Welcome to Ten Words of Wisdom, the place where a picture is worth a thousand words, so you get... um, one percent of the picture.

Cary Huang, creator

Ten Words of Wisdom, also abbreviated as TWOW, is a YouTube camp which tests contestants' ability to come up with a relevant and creative response that fits in with a particular prompt, in ten words or fewer. Labeled as BAGUETTE's reboot, the series began with a staggering 491 contestants. The first episode, TWOW 0A, was released on December 12, 2015.


Contestants in TWOW are identified by original YouTube username, alongside a book icon, either generated systematically or supplied by the contestants themselves.

In TWOW 14A and onward, living contestants may request a book icon change and submit a confessional, to be read aloud, given that it is of reasonable length.



Before the start of each round, Cary announces the prompt for the round. Eligible contestants will generally have up to three days to respond to this prompt, and will be eliminated if no response is submitted in time. Their responses are limited to ten words, along with any other restrictions given by the prompt. No official penalty is given if any rules are broken—penalties are applied entirely by voters.

Under the initial circumstances, contestants could submit only one response per prompt. TWOW 17 and onward, however, contestants may submit two responses each. These counts may be raised by having earned a prize.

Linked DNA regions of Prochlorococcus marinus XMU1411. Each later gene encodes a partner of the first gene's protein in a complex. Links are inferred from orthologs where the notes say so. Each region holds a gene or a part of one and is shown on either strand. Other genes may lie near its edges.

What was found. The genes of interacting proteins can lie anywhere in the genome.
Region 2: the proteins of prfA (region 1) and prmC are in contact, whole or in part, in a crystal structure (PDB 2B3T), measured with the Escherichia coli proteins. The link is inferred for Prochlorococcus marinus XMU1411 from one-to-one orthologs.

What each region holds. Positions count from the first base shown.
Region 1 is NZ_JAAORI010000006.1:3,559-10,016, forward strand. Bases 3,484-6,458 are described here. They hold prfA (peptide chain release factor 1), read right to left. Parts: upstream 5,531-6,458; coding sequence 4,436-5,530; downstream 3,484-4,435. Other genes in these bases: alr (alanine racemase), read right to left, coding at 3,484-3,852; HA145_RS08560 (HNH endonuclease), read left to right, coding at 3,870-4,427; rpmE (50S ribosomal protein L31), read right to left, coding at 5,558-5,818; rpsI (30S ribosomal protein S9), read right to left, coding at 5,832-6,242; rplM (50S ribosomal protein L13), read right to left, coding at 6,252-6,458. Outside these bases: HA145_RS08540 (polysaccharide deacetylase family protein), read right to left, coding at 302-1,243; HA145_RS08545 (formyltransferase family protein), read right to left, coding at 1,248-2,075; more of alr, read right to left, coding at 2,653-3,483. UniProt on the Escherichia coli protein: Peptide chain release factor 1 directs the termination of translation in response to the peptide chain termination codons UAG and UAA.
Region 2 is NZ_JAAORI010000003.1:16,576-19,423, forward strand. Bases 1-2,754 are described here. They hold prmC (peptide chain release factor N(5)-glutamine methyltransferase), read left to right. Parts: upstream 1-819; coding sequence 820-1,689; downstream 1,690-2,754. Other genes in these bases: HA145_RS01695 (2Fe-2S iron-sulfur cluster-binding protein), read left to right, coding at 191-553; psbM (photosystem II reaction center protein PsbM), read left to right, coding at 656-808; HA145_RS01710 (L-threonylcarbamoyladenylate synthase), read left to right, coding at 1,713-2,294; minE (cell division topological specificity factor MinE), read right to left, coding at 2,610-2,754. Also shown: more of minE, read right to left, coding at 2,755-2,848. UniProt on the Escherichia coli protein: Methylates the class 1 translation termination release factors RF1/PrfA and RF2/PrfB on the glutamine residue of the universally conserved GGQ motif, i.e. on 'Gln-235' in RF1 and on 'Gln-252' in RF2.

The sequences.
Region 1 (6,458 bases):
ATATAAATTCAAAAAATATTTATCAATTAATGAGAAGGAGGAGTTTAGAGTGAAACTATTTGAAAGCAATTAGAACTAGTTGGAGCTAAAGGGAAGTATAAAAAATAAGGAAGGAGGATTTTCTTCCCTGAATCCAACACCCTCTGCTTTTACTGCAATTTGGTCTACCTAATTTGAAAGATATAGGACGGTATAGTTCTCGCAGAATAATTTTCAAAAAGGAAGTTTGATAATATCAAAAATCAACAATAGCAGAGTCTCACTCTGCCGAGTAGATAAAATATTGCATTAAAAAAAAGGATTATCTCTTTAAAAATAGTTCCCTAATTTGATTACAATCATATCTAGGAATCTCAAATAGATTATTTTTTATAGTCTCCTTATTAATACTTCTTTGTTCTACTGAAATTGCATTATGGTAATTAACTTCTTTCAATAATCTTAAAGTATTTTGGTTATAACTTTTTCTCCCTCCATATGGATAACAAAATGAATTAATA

Every "A" video contains a voting portion, typically one minute in duration. This voting portion consists of hundreds or thousands of screens, each with an identifier and a randomly selected set of responses. Viewers must pause within this region to receive responses to vote on.

Screenshot 2016-02-04 at 12.21.02 PM

One voting page displays at most ten entries, labeled with letters of the alphabet, typically A through J. Each response has a word count in blue to its right. Viewers must vote using the episode’s comments section before the voting deadline, which generally falls three days after the episode’s release. A vote consists of a screen’s keyword identifier and the letter labels of the responses for that screen, ranked from best to worst (from left to right). The keyword and the rankings must be separated with a space and surrounded by a pair of square brackets.

Screenshot 2016-02-04 at 12.40.06 PM

Any other text will be ignored by the vote counter, so viewers may write other text alongside the vote, and it will still be valid.

If more than one vote is received from a single user, distributed among the comments in any manner, then the voting power will be divided evenly among all the votes. In TWOW 16A going forward, a single user may submit up to ten votes. Before TWOW 16A, the limit was not present, leading to astronomically high vote counts that eventually caused problems with vote collection.

The unique identifier on each screen, seen to the upper right, is a random English word from a list (with some omissions[1]) that ranges from three through six letters in length.

The voting screens flash by at a rate of thirty-two per second (pre-TWOW 15A) or eight per second (TWOW 15A and beyond). Given a one minute voting period and a thirty-two screen per second rate, there are 1,920 unique screens in a this single voting period. The number is kept high to preserve anonymity for votes and to keep contestants from being pressured into favoring certain responses.


Average percentile